Daily Trojan, Vol. 26, No. 97, March 18, 1935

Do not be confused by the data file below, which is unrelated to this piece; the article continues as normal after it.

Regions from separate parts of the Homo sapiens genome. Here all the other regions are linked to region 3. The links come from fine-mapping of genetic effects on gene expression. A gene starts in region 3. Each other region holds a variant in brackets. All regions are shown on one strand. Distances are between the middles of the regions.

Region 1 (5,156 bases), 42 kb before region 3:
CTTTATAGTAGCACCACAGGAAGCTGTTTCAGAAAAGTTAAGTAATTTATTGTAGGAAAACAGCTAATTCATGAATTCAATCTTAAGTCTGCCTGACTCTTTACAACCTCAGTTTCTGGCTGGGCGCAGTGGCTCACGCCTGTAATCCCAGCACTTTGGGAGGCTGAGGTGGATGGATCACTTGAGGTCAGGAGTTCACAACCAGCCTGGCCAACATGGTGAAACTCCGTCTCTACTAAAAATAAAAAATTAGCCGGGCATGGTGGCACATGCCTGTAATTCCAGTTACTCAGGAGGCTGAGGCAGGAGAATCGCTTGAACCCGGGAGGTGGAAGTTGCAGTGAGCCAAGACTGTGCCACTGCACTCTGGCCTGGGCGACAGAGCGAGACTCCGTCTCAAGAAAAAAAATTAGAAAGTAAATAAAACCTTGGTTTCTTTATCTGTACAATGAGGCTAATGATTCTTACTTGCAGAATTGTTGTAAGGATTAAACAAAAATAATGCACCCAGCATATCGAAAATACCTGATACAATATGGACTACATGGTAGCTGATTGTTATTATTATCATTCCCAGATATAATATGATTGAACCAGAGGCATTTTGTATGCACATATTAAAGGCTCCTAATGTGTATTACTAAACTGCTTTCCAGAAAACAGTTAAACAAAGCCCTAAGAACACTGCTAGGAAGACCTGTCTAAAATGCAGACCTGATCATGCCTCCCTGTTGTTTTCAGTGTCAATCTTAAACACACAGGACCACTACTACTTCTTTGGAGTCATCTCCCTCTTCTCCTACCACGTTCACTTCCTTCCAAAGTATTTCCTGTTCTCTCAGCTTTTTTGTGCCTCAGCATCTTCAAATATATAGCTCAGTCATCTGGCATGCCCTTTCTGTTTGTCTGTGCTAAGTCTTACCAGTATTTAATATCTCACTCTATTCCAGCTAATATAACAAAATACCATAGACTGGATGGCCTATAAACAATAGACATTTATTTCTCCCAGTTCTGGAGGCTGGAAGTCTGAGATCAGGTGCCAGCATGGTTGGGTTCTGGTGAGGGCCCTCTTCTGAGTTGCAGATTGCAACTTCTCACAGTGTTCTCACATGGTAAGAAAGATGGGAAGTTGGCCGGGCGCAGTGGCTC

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United Press World Wide News Service SOUTHERN DAILY CALIFORNIA T ROJAN Editorial Offices RI-4111, Sta. 227 Night - PR-4776 Volume XXVi Los Angeles, California, Monday, March 18, J935 Number 97 Second Annual Alumni Loyalty Drive Started Deadline Today For Annual Panel Schedule Campaign To Continue for Three Months; $7,000 Is Set as Total 16,000 Circulars Sent Out Dr. Frank Otto, 1934 Head, Reelected as Chairman For 1935 Appeal With the mailing of sixteen housand letters to the alumni of 'he University of Southern Calif-mia completed last Saturday the 935 Alumni Loyalty Fund appeal, econd in the history of the university, was officially opened. The drive will last for three onths beginning March 15 and ding June 15. Hoping to attani mark higher than that reached the 1934 drive the planners of ihe campaign have set a monetary ark of $7,000 as the goal for this rive. Dr. Otto Heads Drive Dr. Frank Otto, former president of the alumni association and chairman of the fund committee ast year, was re-elected to head the executive board this year. Some -f those named to serve on the executife board with Dr. Otto are Harry Siike. Jr., Clifford Hughes. Lewis Gough, Linton Smith and *d Wright Harry Silke Jr., fund direc-in commenting on the drive id, “The Alumni Loyalty Fund s a permanent fund that provides pportunity for former students to ake a yearly contribution to the unds of the university. Although he drive is mainly to arouse the terest of the alumni of the uni-ersity. it is important in securing gifts from non-alumni friend*." Representatives Listed Continuing Silke said that this method of raising funds had been tried in several of the major eastern universities and that it had met with the best of success. A partial list of class representatives on the committee to serve nth Dr. Otto and the executive rd include Judge Jesse W. Curtis, ’85; Thomas Nixon Carver, *91; Lorry L. Martin. *96: Hugh C. Will-| tt. ’07: Byron C. Hanna. ’10; jfudge Georgia Bullock, ’14; Sheriff Eugene Biscailui. ’16; James Mus-fcatti, *23; Leo Adams, *30; »nd liver Chatburn. ’32. The status of 12 campus organizations in reference to El Rodeo panels will be determined this afternoon from 1:30 to 2:30 o’clock, Bud Simon, business man* ager of the annual, said yesterday. “Presidents or authorized representatives of the following groups must come to El Rodeo business office, 217 Student Union, during that hour,’ he declared. Societies and clubs on the list are: Advertising club. Alpha Delta Sigma, Alpha Kappa Psi, Aristotelian, Chi Epsilon. Epsilon Phi, Lambda Kappa Sigma, Newman club. Phi Kappa Sigma. Phi Phi, Beta Gamma Sigma, and Mu Alpha Nu. Work Bill May Be Given Final Vote This Week Group Urges Cut of Four Billion Funds; Liberals Desire Increase Collegiate Players Secure Downing's Orchestra for Music Setting of Drama Glass Will Make Motion Senate Approves Measure Extending FERA Year; Bloc Is Formed 2,000 Captured In Crime War Dragnet Is Set by Federal Government in Drive To Clean Nation Through the courtesy of the Pacific Coast club of Long Beach, the campus organization of National Collegiate Players, has procured Orry Downing and his Pacific Coast orchestra to provide the musical setting for “See Naples and Die,” sophisticated comedy, by Elmer Rice, which is to be produced by the Trojan department of play * ing the past summer. Downing productions in Bovard auditorium himself has played in the past With a week from next Friday evening. George Pebbert at the Lafayette Announcement that the orchestra cafe and with Ben Bernie and would provide the entr’acte music Georgie Stoll at Loew’s State the- WASHINGTON. March 17—<KE>— A total of 2.389 drug addicts, smugglers. bootleggers, moonshiners and petty crooks were arrested in the first three days of the greatest war against criminals ever waged by the federal government, treasury officials announced tonight. The drive will continue. Secretary of the Treasury Henry Morgenthau, Jr.. who is directing the federal forces said he was “greatly encouraged" by results. “The United forces of government agencies are determined to meet the challenge of crime syndicates,” he asserted. “and to stop the robbery of he American people.” Morgenthau warned that conditions that prevailed during prohibition are not going to be permitted to endure and that the six revenue law enforcement agencies of the treasury' department will be used to break up criminal gangs and put them out of business. Aid of the justice department and the cooperation of Attorney General Homer S. Cummings in prosecuting vigorously those under arrest has been assured. Morgenthau said. In a statement on the far-flung drive. Morgenthau emphasized that the primary objective was protection of the federal revenue. “In doing that,” he said, “we are protecting the pocket-book of every taxpayer and his life and safety against a particularly obnoxious lot of criminals. We find that these gangs which steal from the government and the taxpayer are pret-| Fifteen members of the cinema- I ty ci0sely linked together and we jraphy department will follow a I are unking up revenue enforcement lide and special lecturer through ( activities so that we can fight them linema Class Will Hold Special Trip ke Western Costume company this itemoon. Miss Pearle Eddy of the jematography department an-iced. |J. I. Schnitzer. ex-president of I.O., and owner of the plant, arranged the courtesy excurs-which is the first of the seen addition to a widely known Search library, the company has exhibit authentic costumes from periods of history, a display of swords and other interesting Ltures. This organization is cap-jc of costuming 250.000 people at time, Miss Eddy, who will con-|ct the trip, said. rhose costume and design stunts who wish to make this ex-_can make arrangements total the cinematography office. more effectively.” WASHINGTON. March 17.—(U.P) —The $4,800,000,000 works relief bill, over which the senate has wrangled for seven weeks, holding up all major legislation, seems rear passage this week in form acceptable to President Roosevelt. Administration leaders feel confident of sufficient support to steer the measure through a final gauntlet with the liberals cn one side seeking to push the appropriation up to $10,000,000,000, and the conservatives hoping to whittle it down to $2,880,000,000. The senate held its first Saturday session of the year last week to dispose of minor committee changes. It was agreed that the first order of business tomorrow will be an amendment by Senator Carter Glass, Democrat, Virginia, to continue the public works administration to June 30, 1937. Reduction Asked After that, the senate will consider the proposal of Senator Alva Adams. Democrat, Colorado, to reduce the appropriation to $2,880,-000,000. • Other senators then will try to change the bill to accord with their views. Senator LaFollette, Progressive. Wisconsin, leads the movement to more than double the appropriation-The senate Saturday approved an administration proposal to extend the Federal Emergency Relief administration until June 30, 1936, and eliminated an amendment sought by the Master Plumbers’ association which would have required letting of contracts on all mechanical sanitary work in building projects. Cotton Bill Vp The house will devote tomorrow to consideration of the Doxey cotton bill, which would exempt share croppers and small tenant farmers producing not more than two bales of cotton annually from provisions of the Bankhead tax. More than 30 house liberals of all parties, including 16 Democrats and eight Republicans, Saturday organized a “maverick’’ bloc. Members agreed on a 16-point program including federal regulation of credit, abolition of tax exempt securities, increased income and inheritance taxes, minimum hours in industry, adequate public works appropriations. government ownership of natural resources and monopolies, and adequate social security. for the dramatic presentation was made last night by Jack Swarthout, president of National Collegiate Players, who arranged to procure the well known band. Downing and his men have gained an enviable reputation recently by playing for all the dances which Mary Pickford has held at Pickfair, while they also have been heard at the Midwick country club and at the Bel-Air bay club. Motion picture studios, the Vista del Arroyo hotel in Pasadena, the Royal Palms hotel, the Sunset country club, the Redhill country club at Upland, and the Casa Blanca hotel in Ontario, all have encaged the orchestra at various timee. Downing’s orchestra was heard at the U.C.L.A. Four-Way formal at the Riviera country club. Filling an entire summer's engagement, Downing took his band to play on tour of Mexico and Pan- ater. The band is now filling its engagement with the Pacific Coast club in Long Beach and has made social arrangements to appear in Bovard auditorium on the 29th. Creating the proper atmosphere for the play, the orchestra will be heard in modern music which will lend the appropriate sophisticated touch which the play demands and yet will be in keeping with the Neo-politan setting, across the bay from the now famous Isle of Capri, of the play in which intrigue upon intrigue is piled up to form a hilarious, modern, sophisticated 6atire. “We are more than happy at having secured Downing and his orchestra to furnish the modem music for See Naples and Die/ for the music for the play will mean much in creating the appropriate feeling for the comedy itself,” stated Swar- Y.M.C.A. Seeks America-Japan Understanding Cooperation Between S. C-Student Groups Has Been Effected Famed Columnist Rev. Lawrence Will Talk President von KleinSmid, Harry Carr Will Give Talks at Affair ama aboard the S. S. Antigua dur- thout this morning. Garver Awards Three Persons Rushmore Prize Killed in Storm Winner of Essay Contest Is Awarded $ 1,000 by S. C. Professor Dean Crawford Will Speak to Freshmen Dean Mary Sinclair Crawford will be guest speaker at the meeting of the Freshman club at 12:15 o’clock today, in the “Y” house. This program will be one of a series that will be given this semester to orient new women in various campus activities. Ellen Holt, president, and Ruth Laveaga, freshman advisor, will preside at the meeting. New freshman women will find it to their advantage to come to the meeting and make the acquaintance of other members of their class. I Claude Passes, Breathing Praises for ‘Pure’ Wampus By Mr*. J. Claude Manderbaorb X walked into the bare, white hospital room. I saw the i-wracked face of — my hus-J. Claude Manderbaugh. Claude!” I sobbed with an quaver in my voice, tt has happened?” I repeat, t has happened?" deer,M he whispered. “My I am about to die of writer’s Draw near and listen to Kying words, for I have a mes-of campus-wide importance." white nervous fingers pluck- fnodically at the sheet as he out his last words. I bent catch the faint whispering ppoke between seizures of the cramps. pem . . . tell . . . them .. biggest . . . the best . . . purest . . . Wampus is coming on Wednesday. Vou must |pn ... my work . . of telling Eorld . . . that the Wampus ft last, is pure . . . the purest Bnumbers." ped his clammy brow and | him as best I could while ears of pride and sorrow ran by cheeks. My husband laid Lis life that the Wampus | *a success. I ore my J. Claude gather-k to continue his message, r his writhing hands, his feverishly ’Hright. “I tell you,” he cried in a broken whisper, “we have worked . . • slaved ... to make the Wampus what the students want, a clean humor magazine ... we have organized ... a ... purity ... campaign” he cried on a hysterical note, “and now we have reached our goal ... the purest issue of all.' “Tell them, tell them what I say I. J. Claude Man derbaugh. who am on my death bed. Tell them that no longer are the pages of our illustrious magazine soiled. Now they are clean . . . pure . . . white as drifted snow,” he fairly shrieked. Then he seemed to wilt and his eyes grew clouded. and nis voice fell to a whisper. “And now I go. my wife,” he said. “J. Claude, J. Claude,” I sobbed. With his eyes glowing softly, he drew a tattered magazine from beneath the sheets. It was his beloved Wampus. “Here, take this to remember me by,” he whispered. And then J. Claude Manderbaugh. my darting husband, paaMd away. J. CUudr Turns Back on World Noted W riter T o Talk at Mortar Board Meeting Lloyd C. Douglass, author of the best seller, “The Magnificent Obsession,” and many other books, will be presented by the Mortar Board alumnae from S.C. and Pomona college on March 23 in Bowne hall. The eminent visitor will talk about his various experiences as an author. Copies of his books, “Forgive Us Our Trespasses,” “The Green Light,” and “The Magnificent Obsession,” will be on sale at the lecture where there will als'' be a used book sale. Lloyd Douglass is the son of a pastor. He helped work his way through Wittenberg, a small Lutheran college, by playing the organ. At night he acted as a police reporter. “The Magnificent Oljgession,” was published two and a half years before it gained a great deal of attention. It has been a best seller since 1932. Tickets for the talk may be obtained from Virginia Smith in the alumni office or from Barbara Ger-ardi for 50 cents. The lecture is to be a benefit. Lloyd Douglass has two daughters who were formerly Delta Gammas. Dr. Frank H. Garver. professor of history at S.C., was given the honor of presenting the winner of the Mt. Rushmore essay contest with the prize of $1000, which was offered by the Hearst newspapers. The contest was sponsored by the Mr. Rushmore memorial commission for the purpose of selecting an inscription to be engraved on the side of Mt. Rushmore in the Black Hills of South Dakota, where the figures of the presidents of the United States are now being sculptured. Local Wins Dust Swirls Across Eight Middle Western States, Damaging Crops KANSAS CITY, Mo.. March 17— (UP)—A dust storm presaging repi-tition of last summer’s disastrous drouth swirled from the Rio Grande valley to the Black Hills of South Dakota today. It had taken three human lives, damaged crops and farm lands millions of dollars and made living miserable for residents of eight western plains states. Texas to South Dakota Felt as far south as Brownsville and El Paso, Texas, and north to The winner, John ECrwarC Brad- Piprre- S.C., the cnoking silt was Several Womens Groups Will Hear Henley Lectures Several women's organizations will hear W. Ballantyne Henley of the School of Government speak this week. Tomorrow he will address the Women’s University club, on the subject “Women and Government.” “Building for Citizenship” will be discussed by Prof. Henley at a meeting of the Hollywood Women’s club on March 20. Talks at the Wilshire Ebell club and at Covina high school before the Federated Women's clubs of Los Angeles are scheduled for Prof. Henley next week. Various phases of athletics Will be discussed by Dean Cromwell, track coach, at the Los 9ngeles Junior college Y.M.CA. on March 20. ley. of Altadena, who is a present recuperating from a serious illness, chose for his topic “The Forging of a Nation.” His essay was selected from among thousands of others submitted in the national competi-. tion. Dr. Garver, who was a member of the district committee which chose Bradley’s essay as the best hi the southwestern part of the country, and who sent the essay to Washington for judgment by the national committee, of which President Roosevelt is chairman, had the following statement to make regarding the winning inscription: Has Clear English “The winning essay was chosen by the regional committee, representing the southwestern part of the United States, because of its sense of proportion, good judgment, clear concise English, and unusual historical accuracy. The local committee was happy to learn that the national committee had picked our regional choice as the best essay submitted from among the thousands submitted throughout the nation.” Roosevelts Celebrate WASHINGTON, March 17.—<l*.P> —President and Mrs. Franklin D. Roosevelt celebrated their 30th wedding anniversary today by bundling the family into an automobile and driving out in the country for a picnic. heaviest in western Kansas. At Goodland, Kan., darkness caused by dirt descended at 3 p.m. Burning street lights were hardly visible at 50 feet Thousands of acres of wheat have been ruined, in some sections actually tom out of the ground, by the southern gale which has blown for three days. The crop outlook is even more pessimistic than last year, when withering heat burned up wheat, com and forage crops. Tons of Soil Moved Thousands of tons of powdered top soil have been snatched by the wind from dry farms and pastures in western Texas, eastern New Mexico, and western Oklahoma, to be piled in drifts like snow. Airport weather bureaus saw no hope of precipitation or calming of the high winds tonight or early tomorrow. Low temperatures which yesterday mingled light snow ana sleet with the blinding dust had given way, however, to mild weather with the mercury in the lower 50’s. Boy Smothers Khile Salmon, 7, was smothered to death by dust when he wandered from his home near Winona, Kan. Searching parties found his body last night. W. S. Leonard. Wichita. Kan., and Roger S. Wilson, Welbom, Kan., were killed in automobile accidents when billowing dust plummeted visibility to zero yesterday. To help stimulate an active and significant interest for the better understanding and cooperation between the Oriental and American nations and races, an America-Japan Good WUl night is being sponsored by the Trojan Y.M.C.A. on Wednesday, March 27. Redoubling its efforts with an end to providing a most constructive peace activity program for the Trojan campus, the International Relations committee of the “Y” has been cooperating with the Y.M.CA. and student bodies of S.C., and the Los Angeles University of International Relations. Conference Scheduled “As part of our program, an American-Oriental Relations conference has been scheduled to be held April 9, 10, and 11 at the University Methodist church with the Rev. Golder Lawrence as discussion leader and presiding officer,” states Takeshi Haruki, chairman of the committee. Dedicated to the late great internationalist and ablest interpreter of Oriental and western spirit. Dr. Inazo Nitobe, the program has its theme taken from his fundamental belief, “. . . by union of both does each seek perfection. The east seeks the west, and the west will find something to leam from the east.” Students Invited All S.C. men and women are invited to attend the good will night dinner, at which Harry Carr, Los Angeles Times columnist, and Dr. Fufus B. von KleinSmid, president of the university, will be honorary speakers. The Japanese consul. To-mokazu Hori. will extend a greeting and Percival D. Perkins, au thority on Lafcadio Hearn, will give a sl.ort talk. Other honorary guests include persons prominent in peace relat ions. The tentative program includes Japenese songs and dances, and the showing of an oriental motion picture. Decorations are being provided by the Japan Tourist bureau. Tickets for * the affair may be purchased for 50 cents from the cashier in the Student Union; at th<? Religious Conference office, 258 Administration: or at the “Y” of fice, 326 Student Union. W.S.G.A. To Hold Assembly Office Seekers Will Make Bows + **+ * * * * * * * * Torrid Political Campaigns Begin In order that Trojan coeds may become acquainted with candidates for their organization offices, an assembly will be held at which the candidates will be introduced to , ’tihe voters. Nominations w’ill be made from the floor at the meeting on March 20. Coeds eligible to candidacy for the positions of president, vice-president, secretary, * and treasurer of the Women’s Self Government association will secure nominators to back them. Ballots will be cast March 27. Aspirants to the four W.S.GA. offices submitted their petitions for nomination last week. A notable feature of this year’s elections is the result of a recent amendment to the W.S.G.A. constitutiou which stipulates that presidency shall not be limited to senior women. As stated by the amendment, “the president may be an outstanding junior woman at the time of elections whose elegibility will have been voted upon by the council with secret ballots." Formerly the article stated th' t onlv women who had served one year on the Women’s Self Government association cabinet could run for president. The office of secretary is a position open to all women. Attending to correspondence and keeping a record of all proceedings are the duties attached to the position. The treasurer keeps the budget of the women’s organizations, and makes itemized reports as her chief duties. The president appoints the chairman of the social committee and the publicity manager, while other members of the council are elected by the various women’s organizations on the campus. Including the presidents of the Y.W.C.A., Panhellenic, Mortar Board, Amazons, and W A A. Extension of time for the obtaining of W.S.GA. petitions for the offices of president, vice-president, secretary, and treasurer, has been made by Beveriy Cain, election commissioner. Petitions may be obtained during chapel today at the W.S.GA. office, 234 Student Union. Thev must be turned in not later than 3:30 this afternoon. ( French Aviators Reported To Be Safe in Jungles BRAZZAVILLE, French Equatorial Africa, March 17—<ILP>— Weak radio signals from the interior tonight brought word that Governor-General Edouard Renard, his wife and five companions were safe after their airplane had been forced down in a cannibal-infested jungle. Airplanes carrying food and mechanics were dispatched at once to the rescue. The message from the grounded party said the plane made a forced landing at Mimongo, north of Moui-la. a native settlement. Colonial officials said the party must have repaired its radio to no tify anxious government authorities of their safety. The Renard plane, on inspection tour, carried the Governor-General Mhie. Renard, the former Mme. Michael Winbum, widow of a wealthy American manufacturer. Last previous word from the plane came Friday when it radioed it had encountered a severe storm. All available French and Belgian military and airmail planes had been searching. Lukens To Speak On ‘Ceramics' at Fine Arts School Harry Carr, southern California newspapei editor and columnist, who will speak at the coming Japanese - American program, March 27. President Rufus B. von KleinSmid will also deliver a lecture. Congress Will Vote on Bonus Plan To Print Two Billion Dollars of New Money Faces Huge Odds WASHINGTON, March 17 — (UP) —The plan to pay the soidier bonus by printing $2,000,000,000 of new money starts through congress this week with a bloc of at least 40 senate votes waiting at the end of the trail to try to kill it. Once in every congress this issue —over which blood was spilled along Pennsylvania avenue in the last days of the Hoover administration— comes to a vote. The recent history of bonus legislation is that it always passes the house and comes to grief in the senate. Committee To Act Tomorrow the house rules committee will bring out a blueprint for procedure on the bonus vote. It probably will be a rule that will allow the house to vote on both of the two outstanding measures—the Patman bill and the Vinson bill. These two measures not only have split congress, but have divided veterans themselves. The Veterans of Foreign Wars are supporting the Patman bill, which calls for payment of the bonus by expending no more money than is needed to start the presses going over at the bureau of printing and engraving, where the government manufactures its paper money. The American Legion is backing the Vinson bill which allows milder methods, such as payment with currency that ist secured by bonds. One or the other is certain to pass the house. Big Odds Faced That will throw the issue Into the senate. Opponents of outright inflation there claim a minim im of 40 votes against the Patman biH They point to the fact that when the bonus came up last session, it was defeated overwhelmingly. Forty-five of the senators who opposed the bonus then are still at their desks. The American Legion said tonight it had taken a poll and found that 16 senators who are willing to support the Vinson bill will not vote for the Patman bill. S.C. Fraternity Grade Listings Given by Office Scholarship Standings for First Semester Are Shown in Survey Registrar Compiles List Sigma Phi Delta Leads in Race as Tau Delta Phi Takes Second Spot Relative scholarship standing* of all campus fraternity chapters for the first semester of the current scholastic year were released late Friday afternoon by Theron Clark, university registrar, whose office compiled the ratings. Sigma Phi Delta took top ranking with a scholarship average for the term of 1.371. They were closely followed for second place by Tan Delta Phi, whose members averaged 1.342. Tau Delta Phi were the pace-setters in the second semester of 1934 according to the report at the registries office issued last October. They then had a rating at 1.519. Phi Ta* Pledges Lead A listing from the same office showed that the pledges ol Phi Kappa Tau had come down th* heme stretch 22 strong to win with a cumulative record of 1.316. PM Tau actives placed eighth in the running, however. Beta Kappa neophytes, last year’s spring semester leaders, slipped to second place with 1.307. Sigma Phi Delta pledges did not fare as well aa their active brothers. They placed fourth with a record of 1.256. This fraternity is the newest social house on the S.C. campus, their scholarship ratings appearing on the registrar’s records for the first time this semester. Complete Listings Standings for active fraternity memberships follow in order of scholastic rank: Sigma phi Delta, 1.371; Tau Delta Phi, 1.342; Zeta Beta Tau, 1.208; Phi Kappa Psi. 1.177; Delte. Sigma Phi. 1.124; Sigma Alpha EpsUon. 1.124; Sigma Phi EpsUon, 1.117; Phi Kappa Tau. 1.116; Sigma Nu. 1.109; Pi Kappa Alpha, 1.074; Kappa Sigma, 1.060; Tau Epsilon Phi, 1.038; and Sigma Chi, 1.020. Seven fraternities active membership ratings fell below the prescribed 1.000 mark. They are: Beta Kappa. .986; Delta Chi, .946; Phi Sigma Kappa, .911; Kappa Alpha, .888; Gamma Epsilon. .877; Chi Phi. .818; and Alpha Epsilon Pi, .250. Pledge Ratings Ratings of pledges to S.C. fraternities are: Phi Kappa Tau, 1.316; Beta Kappa, 1.307; Delta Chi, 7.270; Sigma Phi Delta, 1.256; Alpha Epsilon PI, 1.168; Sigma Nu, 1.166; Sigma Phi Epsilon, 1.132; Kappa Alpha, 1.094; Tau Epsilon Phi, 1.029, and Phi Kappa Psi, 1.008. Fraternities below the 1.000 line increased to 10 in the pledge rat* as follows: Gamma Epsilon, Kappa Sigma, .890; Zeta Beta Tau, .870; Sigma Chi, .845; Delta Sigma Phi, .741; Sigma Alpha Epsilon. .725; Phi Sigma Kappa, .706* PI Kappa Alpha, .657; Chi phi,'' .604; and Tau Delta Phi, 546. - JJ Green Potato Chips? NEW YORK, March 17.—(U.E> — Green potato chips were featured by one bar for St. Patrick’s day today, to be taken with a nip of Irish whiskey. Collegiate Playerg * Will Gather Today There will be a meeting of all active members of National CoU legiate players at chapel period to* day In the play productions office^ Stv-dent Union. Among the matters to be setled at the meeting will be the election (rf new officers for the coming semester. This will be followed by a discussion of activities in connection with the production of “See Naples and Die,” the next all-university play, sponsored by National Col* legiate players. Speakers at Matrix Table Advise Women Journalists With “The Art of the Ceramist” is his subject. Prof. Glen Lukens of the College of Architecture and Fine Arts will speak Wednesday at 2:30 pjn., in the architecture building on 35th street, under the sponsorship of Town and Gown, S. C. society for women of both the campus and the city. Noted for his combinations in colors of ceramics, Prof. Lukens has studied at the pottery centers of Europe. He is said to be an eminent authority on the subject. Other speakers on the art program include Dean Arthur C. Wea-therhead, Prof. Amy McClelland. Prof. Paul S. Sample, Prof. MUdred Bateson, and Prof. Raymond Kennedy, all members of the faculty at the College of Architecture and Fine Art.1* Conflicting advice was given by celebrities of the newspaper world to aspiring young Theta Sigma Phi women journalists when they held their first annual Matrix Table at the University club Friday evening. A special surprise lor the evening was the unexpected attendance of Theta Sigma Phi hon-oree, Bess Streeter Aldrich, writer of best selling novels, who urged courage on her youngerira-temity sisters by recalling that her first story earned two dollars with which she bought a pretty pink par- -‘Old-Fashioned* asol. Tuo-Car French Said Special 25-year Times Correspondent Aima Whitaker—“Give it up, darlings, and get married!” Refuted Director of School of Journalism Roy L. French (old-fash-ioned), “By all means don’t let marriage interfere with your ca-We have two cars—mf Wife paid for both of them.” Chairman of the evening. La I>i-ena Sally Frank Moore gave further strength to Director French's remarks by claiming that women were as good as men on any news assignment and cited Examiner Feature Writer Marjorie Driscoll’s battleship rope-ladder climbing efforts. Semi-formally attired (tuxedo trousers plus dress shirt plus blue serge coat), Harry Crocker, assistant publisher of the Examiner, also added an encouraging note by declaring his belief that women u* journalism would play an import-ant part in the momentous changes which the newspaper world Is undergoing. “Tapped” as new pledges of Theta Sigma Phi were juniors, Irma Hollingsworth and Gracyn Wheeler and sophomore, Genevieve Jasaitis. Also honored at the affair were 25 outstanding S.C. campus figures. Other speakers, Murder Story Committer Stuart Palmer, I. Magnin Advertiser Lulu Eckles, Pasadena Star News Publisher Charles Prisk. Times Cartoonist Bruce Russell, Herald-Express Club Editor Caroline Warmer completed the program.